As students walk in and out of CO’s most recently completed laboratory building at UC San Diego – Tata Hall for the Sciences – they traverse Urey Green, a heavily trafficked pedestrian thoroughfare at the edge of campus completely redesigned by CO Architects in partnership with Spurlock Landscape Architects. What most students may not realize as they walk through the new quad is that one of the nation’s leading Nuclear Magnetic Resonance (NMR) facilities lies right under their feet, 30 feet below grade.
The NMR facility’s research group, officially known as the Center for NMR Spectroscopy & Imaging of Proteins, is led by the world-renowned Dr. Stanley Opella, a UC San Diego professor of chemistry and biochemistry. The group focuses on developing new NMR spectroscopy technology for the biomedical research community to determine the structure of proteins in biological supramolecular assemblies. The facility creates high-resolution images of proteins, representing their shape and arrangement atom-by-atom. This critical information directly links to better human health by gaining a more precise view into diseased cells and how to best immunize and protect against diseases.
The facility, which contains six NMRs, worth more than $12 million was previously located in an inflatable self-supporting structure affectionately known as “the Bubble”. Constructed in 2000, “the Bubble” was situated on an isolated parking lot on campus. It was intended to be temporary, but after seeing its benefits, researchers decided to make a more permanent home for their work. The air-supported design of “the Bubble” was very efficient due to its ability to meet all the demanding requirements of NMR spectrometers. It eliminated the need for metal support beams and columns that would interfere with the magnetic field of each spectrometer, and allowed for flexibility in placement of the equipment. Additionally, a double skin provided excellent insulation and temperature control, while the high ceilings provided no disruption to the Gauss field – the field of influence emanating from each NMR’s magnetic core, where objects should not be located in order to avoid interference.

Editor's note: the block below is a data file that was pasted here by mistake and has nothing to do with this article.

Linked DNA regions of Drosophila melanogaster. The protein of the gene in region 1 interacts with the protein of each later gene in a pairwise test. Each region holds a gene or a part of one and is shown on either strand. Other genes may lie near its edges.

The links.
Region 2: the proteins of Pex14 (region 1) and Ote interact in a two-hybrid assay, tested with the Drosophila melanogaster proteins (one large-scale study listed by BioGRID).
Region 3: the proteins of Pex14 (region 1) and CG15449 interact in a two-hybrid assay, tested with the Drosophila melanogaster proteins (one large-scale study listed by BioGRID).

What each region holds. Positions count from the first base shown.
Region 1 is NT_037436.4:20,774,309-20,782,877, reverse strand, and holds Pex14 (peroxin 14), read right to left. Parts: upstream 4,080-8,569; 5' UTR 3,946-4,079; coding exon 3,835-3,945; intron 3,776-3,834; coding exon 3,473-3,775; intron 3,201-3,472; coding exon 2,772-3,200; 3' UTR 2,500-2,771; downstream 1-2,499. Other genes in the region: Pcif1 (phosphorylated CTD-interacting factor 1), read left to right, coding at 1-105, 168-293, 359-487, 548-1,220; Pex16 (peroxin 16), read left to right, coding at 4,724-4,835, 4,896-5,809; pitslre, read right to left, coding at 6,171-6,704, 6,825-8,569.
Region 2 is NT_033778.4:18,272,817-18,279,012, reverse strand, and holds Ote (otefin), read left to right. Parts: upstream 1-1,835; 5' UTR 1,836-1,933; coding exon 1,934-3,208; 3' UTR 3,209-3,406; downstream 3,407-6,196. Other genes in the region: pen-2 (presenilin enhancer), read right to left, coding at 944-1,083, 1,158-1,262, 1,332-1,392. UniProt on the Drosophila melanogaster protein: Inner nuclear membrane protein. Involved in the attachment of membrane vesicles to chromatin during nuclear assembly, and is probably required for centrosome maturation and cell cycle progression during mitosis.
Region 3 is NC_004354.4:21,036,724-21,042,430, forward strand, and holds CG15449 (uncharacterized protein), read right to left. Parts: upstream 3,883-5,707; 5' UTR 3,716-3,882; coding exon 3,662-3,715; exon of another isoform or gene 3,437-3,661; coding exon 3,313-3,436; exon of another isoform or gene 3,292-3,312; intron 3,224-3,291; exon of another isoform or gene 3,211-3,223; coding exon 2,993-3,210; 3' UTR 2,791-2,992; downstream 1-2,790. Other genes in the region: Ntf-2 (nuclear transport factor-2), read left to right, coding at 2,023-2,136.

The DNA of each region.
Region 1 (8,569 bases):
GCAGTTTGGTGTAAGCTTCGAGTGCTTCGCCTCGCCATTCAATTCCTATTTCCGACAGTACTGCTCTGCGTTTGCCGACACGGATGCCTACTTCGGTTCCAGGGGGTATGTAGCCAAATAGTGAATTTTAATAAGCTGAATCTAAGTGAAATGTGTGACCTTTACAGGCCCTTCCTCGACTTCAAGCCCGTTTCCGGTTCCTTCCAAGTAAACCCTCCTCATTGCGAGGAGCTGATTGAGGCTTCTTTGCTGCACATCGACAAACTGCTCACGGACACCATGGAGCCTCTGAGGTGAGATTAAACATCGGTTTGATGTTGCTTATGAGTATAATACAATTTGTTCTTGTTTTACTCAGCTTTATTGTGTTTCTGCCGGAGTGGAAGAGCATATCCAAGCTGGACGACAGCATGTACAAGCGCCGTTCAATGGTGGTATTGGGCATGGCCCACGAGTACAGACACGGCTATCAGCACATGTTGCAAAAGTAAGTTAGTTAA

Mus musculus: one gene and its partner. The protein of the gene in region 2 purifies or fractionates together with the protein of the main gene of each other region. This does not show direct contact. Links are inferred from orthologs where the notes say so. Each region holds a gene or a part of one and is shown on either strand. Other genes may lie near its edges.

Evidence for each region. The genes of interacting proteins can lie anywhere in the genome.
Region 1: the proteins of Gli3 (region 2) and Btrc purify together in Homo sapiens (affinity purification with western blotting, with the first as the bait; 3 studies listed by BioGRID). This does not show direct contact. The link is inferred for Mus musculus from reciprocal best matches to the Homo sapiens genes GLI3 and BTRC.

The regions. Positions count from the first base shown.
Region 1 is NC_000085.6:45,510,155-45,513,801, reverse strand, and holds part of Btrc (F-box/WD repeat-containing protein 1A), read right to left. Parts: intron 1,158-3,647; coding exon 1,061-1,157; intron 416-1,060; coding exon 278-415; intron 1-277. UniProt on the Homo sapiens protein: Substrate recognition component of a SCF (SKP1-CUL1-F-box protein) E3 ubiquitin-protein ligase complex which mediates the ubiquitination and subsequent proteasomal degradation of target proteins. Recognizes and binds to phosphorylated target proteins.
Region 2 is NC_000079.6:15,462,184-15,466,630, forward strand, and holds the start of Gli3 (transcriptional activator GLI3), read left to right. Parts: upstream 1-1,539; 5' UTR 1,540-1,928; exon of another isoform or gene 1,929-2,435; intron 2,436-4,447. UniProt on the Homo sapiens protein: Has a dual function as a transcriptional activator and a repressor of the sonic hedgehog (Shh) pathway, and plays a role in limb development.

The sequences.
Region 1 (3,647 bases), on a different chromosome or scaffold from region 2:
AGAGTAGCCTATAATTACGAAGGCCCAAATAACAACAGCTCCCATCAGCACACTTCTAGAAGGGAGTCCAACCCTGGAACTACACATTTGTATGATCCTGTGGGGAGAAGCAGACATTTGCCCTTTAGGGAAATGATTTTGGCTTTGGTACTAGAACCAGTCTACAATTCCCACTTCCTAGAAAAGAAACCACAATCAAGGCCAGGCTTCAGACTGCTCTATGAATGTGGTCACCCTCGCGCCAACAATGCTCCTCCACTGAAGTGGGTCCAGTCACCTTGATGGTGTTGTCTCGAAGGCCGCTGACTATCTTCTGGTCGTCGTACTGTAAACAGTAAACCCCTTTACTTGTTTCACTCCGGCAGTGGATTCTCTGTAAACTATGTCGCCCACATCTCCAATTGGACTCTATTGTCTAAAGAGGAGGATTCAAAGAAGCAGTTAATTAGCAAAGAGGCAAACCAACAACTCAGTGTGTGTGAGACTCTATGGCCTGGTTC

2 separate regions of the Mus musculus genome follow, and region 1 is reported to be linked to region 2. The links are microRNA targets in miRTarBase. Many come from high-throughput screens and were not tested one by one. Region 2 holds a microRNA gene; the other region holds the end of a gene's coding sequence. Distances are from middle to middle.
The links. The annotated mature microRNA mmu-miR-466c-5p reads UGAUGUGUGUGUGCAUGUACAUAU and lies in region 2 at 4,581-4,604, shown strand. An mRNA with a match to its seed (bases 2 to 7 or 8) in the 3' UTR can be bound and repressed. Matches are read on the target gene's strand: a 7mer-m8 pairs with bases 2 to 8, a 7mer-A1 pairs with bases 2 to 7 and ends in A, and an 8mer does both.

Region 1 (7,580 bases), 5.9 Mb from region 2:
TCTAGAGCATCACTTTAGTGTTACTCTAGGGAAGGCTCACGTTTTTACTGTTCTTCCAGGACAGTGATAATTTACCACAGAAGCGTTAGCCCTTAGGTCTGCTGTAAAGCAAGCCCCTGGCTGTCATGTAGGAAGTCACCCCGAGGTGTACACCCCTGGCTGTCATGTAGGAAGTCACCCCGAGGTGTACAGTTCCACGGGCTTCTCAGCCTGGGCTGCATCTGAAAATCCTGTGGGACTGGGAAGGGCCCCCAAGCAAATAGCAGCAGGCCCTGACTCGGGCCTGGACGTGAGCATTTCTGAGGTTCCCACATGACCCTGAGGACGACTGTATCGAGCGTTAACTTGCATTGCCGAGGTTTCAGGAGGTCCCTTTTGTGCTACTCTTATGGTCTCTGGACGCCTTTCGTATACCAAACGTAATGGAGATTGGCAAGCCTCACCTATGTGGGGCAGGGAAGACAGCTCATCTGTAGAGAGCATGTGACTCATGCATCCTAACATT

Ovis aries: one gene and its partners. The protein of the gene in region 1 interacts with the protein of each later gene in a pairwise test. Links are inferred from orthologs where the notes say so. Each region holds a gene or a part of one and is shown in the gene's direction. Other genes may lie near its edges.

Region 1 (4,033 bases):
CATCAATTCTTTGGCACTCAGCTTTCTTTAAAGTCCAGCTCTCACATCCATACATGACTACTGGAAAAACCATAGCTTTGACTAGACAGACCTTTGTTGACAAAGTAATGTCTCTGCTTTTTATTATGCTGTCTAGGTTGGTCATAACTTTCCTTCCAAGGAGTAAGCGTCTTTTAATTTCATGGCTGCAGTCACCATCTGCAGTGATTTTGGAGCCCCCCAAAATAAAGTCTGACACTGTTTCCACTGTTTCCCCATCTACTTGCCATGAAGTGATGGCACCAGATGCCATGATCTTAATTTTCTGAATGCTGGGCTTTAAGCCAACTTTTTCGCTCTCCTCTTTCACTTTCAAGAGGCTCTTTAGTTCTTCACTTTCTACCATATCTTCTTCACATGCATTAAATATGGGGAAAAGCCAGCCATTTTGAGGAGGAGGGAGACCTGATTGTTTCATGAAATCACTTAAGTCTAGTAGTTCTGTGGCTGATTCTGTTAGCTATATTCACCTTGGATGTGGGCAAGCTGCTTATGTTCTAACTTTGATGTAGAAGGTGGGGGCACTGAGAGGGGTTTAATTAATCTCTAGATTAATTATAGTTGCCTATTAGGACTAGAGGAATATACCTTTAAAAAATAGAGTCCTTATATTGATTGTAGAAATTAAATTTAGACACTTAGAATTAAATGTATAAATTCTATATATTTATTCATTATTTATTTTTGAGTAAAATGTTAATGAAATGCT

“In some ways, that facility was very conducive to what they were doing because there were no columns, no ferrous metals, and the shape of the bubble followed the shape of the Gauss fields.”
– Jennifer Swedell, Senior Laboratory Architect
CO faced the challenge of recreating this stringent environment inside Tata Hall. Planning a highly specialized facility on a challenging site required a thoughtful approach and creative solutions. With an experienced in-house laboratory planning team, CO was well-equipped to take on this project. The design required extreme and careful coordination from many COworkers; among them, Jennifer Swedell (Associate Principal and Senior Laboratory Planner), Ben Bye (Associate and Designer), and Taylor Hsiao (Associate and Project Architect), who imbued their experiences, expertise and insight in the design of the facility.
While this is not the first time CO has designed an NMR facility, Tata Hall’s narrow siting between the existing Pacific Hall and Recreational Gym buildings posed challenges, providing CO the opportunity to implement new, creative approaches and design solutions. The location and orientation of the building preserved open space and allowed for better daylighting in the laboratory spaces, but it also proved to be a difficult task for the placement of the NMR facility during the early stages of the design process. Traditionally, NMRs are placed at or below grade in order to minimize building related vibrations that could distort their small scale, high-resolution images. Because of client’s desire to dedicate the ground floor to teaching laboratories, and the amount and type of equipment that was planned for the NMR suite, the team’s options were reduced to keeping the facility below grade.
“The extent of the Gauss field is at the core of most of the NMR challenges. The Gauss field on this project required approximately 30’ high clearances, this led us to locating the NMR in the basement creating some major related structural and design challenges.”